Remark 1. Theorem 1 allows characterizing all optimal solutions of the singular LQ problem underlying the {exact} SCLQ control problem. Nevertheless, neither the non-standard Riccati (13) nor the GARE (17) allow to solve numerically the SCLQ problem because of the structure constraint (8). The following result provides the second contribution of this paper, which is a new linear time invariant (LMI) formulation of a suboptimal SCLQ control problem relying on the Lur'e matrix equations that were first introduced by Lur'e in [21] (interested readers can refer, for instance, to [22] and references therein).

    Theorem 2. Suppose that the following matrix equations are solved for $X \in {{\bf R}^{n\left( {q + 1} \right) \times n\left( {q + 1} \right)}}$ and ${K_0} \in {{\bf R}^{m \times n}}$

    $ \begin{equation*} ~~~~~~~~~~~~~~\left\{ \begin{array}{l} {{\bar A}^{\rm T}}X + X\bar A + \bar Q = {\rm diag}\left( {K_0^{\rm T}{K_0}{{, 0}_{qn}}} \right)\\ X\bar B = {\rm diag}\left( {K_0^{\rm T}{R^{\frac12}}{{, 0}_{qn \times m}}} \right)\\ X = {X^{\rm T}} > 0 \end{array} \right. \end{equation*} $

    (23)

    then ${u^ * } = -{R^{-\frac12}}{K_0}x$ is an optimal solution for the SCLQ problem.

    Proof. According to Theorem 1, the SCLQ problem admits ${\bar u^* }$ given by (14) as an optimal solution with ${X^ * } > 0$ the maximal solution of (13). Thus, ${X^ * }$ is also a maximal solution for the following Lur'e equations

    $ \begin{equation*} ~~~~~~~~~~~~~~\begin{array}{l} {{\bar A}^{\rm T}}X + X\bar A + \bar Q = K_1^{\rm T}K_1^{}\\ X\bar B = K_1^{\rm T}{L_1}\\ \bar R = L_1^{\rm T}L_1^{} \end{array} \end{equation*} $

    (24)

    where $\left( {{K_1}, {L_1}} \right) \in {{\bf R}^{p \times \left( {q + 1} \right)n}} \times {{\bf R}^{p \times m}}$ with $p \le m$ as small as possible. Moreover, since $\bar R = {\rm diag}\left( {R{{, 0}_m}} \right), R > 0$ we have ${L_1} = \left[{\begin{array}{*{20}{c}} {{R^{\frac12}}}&0 \end{array}} \right]$.

    The solution of (24) implies that ${K_1}\bar x + {L_1}\bar u = {K_1}\bar x + {R^{\frac12}}u = 0$. At this stage, it is worth noting that a sufficient condition for obtaining a structured state-feedback gain of the form (8) is ${K_1} = \left[{\begin{array}{*{20}{c}} {{K_0}}&0 \end{array}} \right]$. Hence, it is easy to see that (24) reduces to (23). ${u^ * } = - {R^{-\frac12}}{K_0}x$ is an optimal solution for the SCLQ problem since the choice $\tilde u = - \left({I_{q + 1}} \otimes \left( {{R^{-\frac12}}{K_0}} \right)\right){x_\theta }$ can be made without loss of the optimality according to the result in Theorem 1.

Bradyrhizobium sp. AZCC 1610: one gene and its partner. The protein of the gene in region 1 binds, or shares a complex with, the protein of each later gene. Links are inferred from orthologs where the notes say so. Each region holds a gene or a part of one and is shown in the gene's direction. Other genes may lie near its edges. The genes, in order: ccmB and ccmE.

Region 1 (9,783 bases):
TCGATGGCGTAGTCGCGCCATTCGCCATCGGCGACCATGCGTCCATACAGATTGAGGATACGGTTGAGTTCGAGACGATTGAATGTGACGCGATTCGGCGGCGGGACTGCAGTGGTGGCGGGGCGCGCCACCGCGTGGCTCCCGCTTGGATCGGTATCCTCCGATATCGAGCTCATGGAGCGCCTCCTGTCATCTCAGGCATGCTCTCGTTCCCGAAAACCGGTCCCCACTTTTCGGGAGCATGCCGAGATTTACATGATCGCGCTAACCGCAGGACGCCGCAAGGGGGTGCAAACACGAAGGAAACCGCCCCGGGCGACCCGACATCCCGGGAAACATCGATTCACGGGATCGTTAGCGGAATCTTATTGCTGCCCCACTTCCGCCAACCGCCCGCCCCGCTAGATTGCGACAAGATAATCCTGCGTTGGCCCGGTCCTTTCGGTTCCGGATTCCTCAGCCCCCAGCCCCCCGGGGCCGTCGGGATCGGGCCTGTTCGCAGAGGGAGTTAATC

Remark 2. Equation (23) may be regarded as a necessary and sufficient condition for the existence of a structure constrained solution to the optimal SCLQ problem.

    If the equations (23) do not admit a solution it is possible to find a suboptimal SCLQ controller. In fact, suppose that the symmetric matrix ${X^ * }$ is a maximal solution for the Lur'e matrix equations (24) (i.e., ${X^ * } \ge X$ for all solutions $X$ of (24)). According to the LMI formulation of the LQ problem (with a reversed inequality) first introduced in [23] and recalled in [24] (page 115), solving the following optimization problem with a linear objective under LMI/LME (LME stands for linear matrix equality here) constraints

    $ \begin{equation*} ~~~~~~~~~~~~~~\begin{array}{l} \mathop {\max }\limits_{X, {K_0}}\bar x_0^{\rm T}{X^ * }{{\bar x}_0}\\ {{\bar A}^{\rm T}}X + X\bar A + \bar Q \ge {\rm diag}\left( {K_0^{\rm T}{K_0}{{, 0}_{qn}}} \right)\\ X\bar B = {\rm diag}\left( {K_0^{\rm T}{R^{\frac12}}{{, 0}_{qn \times m}}} \right)\\ X = {X^{\rm T}} > 0~ \end{array} \end{equation*} $

    (25)

    leads to a suboptimal SCLQ controller of the form ${u^ * } = - {R^{\frac12}}{K_0}x$.

    Remark 3. The Lur'e equations allow formulating a suboptimal SCLQ problem as an optimization problem of linear objective under LMI/LME constraints while taking explicitly into account the structure constraint (8).

  • In order to have a reduced number of tuning parameters we use, hereafter, the well-known finite time controllability Gramian and some additional sensitivity reduction parameters associated to each parameter ${\theta _i}, {\rm{ }}i \in \left\{ {1, \cdots, q} \right\}$. Thus we propose the following weighting matrices:

    $ \begin{equation*} ~~~~~~~\begin{array}{l} R = {{T}_c}\displaystyle\int_0^{{ {\rm T}_c}} {\left( {{{\rm e}^{At}}B} \right){{\left( {{{\rm e}^{At}}B} \right)}^{T}}\rm{d}t, ~~~\, {{ T}_c} \in {\bf R}^{ + *}}\\ Q = {I_n}\\ {Q_\theta } = {\rm diag}\left( {{\sigma _1}, \cdots, {\sigma _q}} \right) \otimes {I_n}, ~~{\sigma _i} \in {{\bf R}^{ + *}}. \end{array} \end{equation*} $

    (26)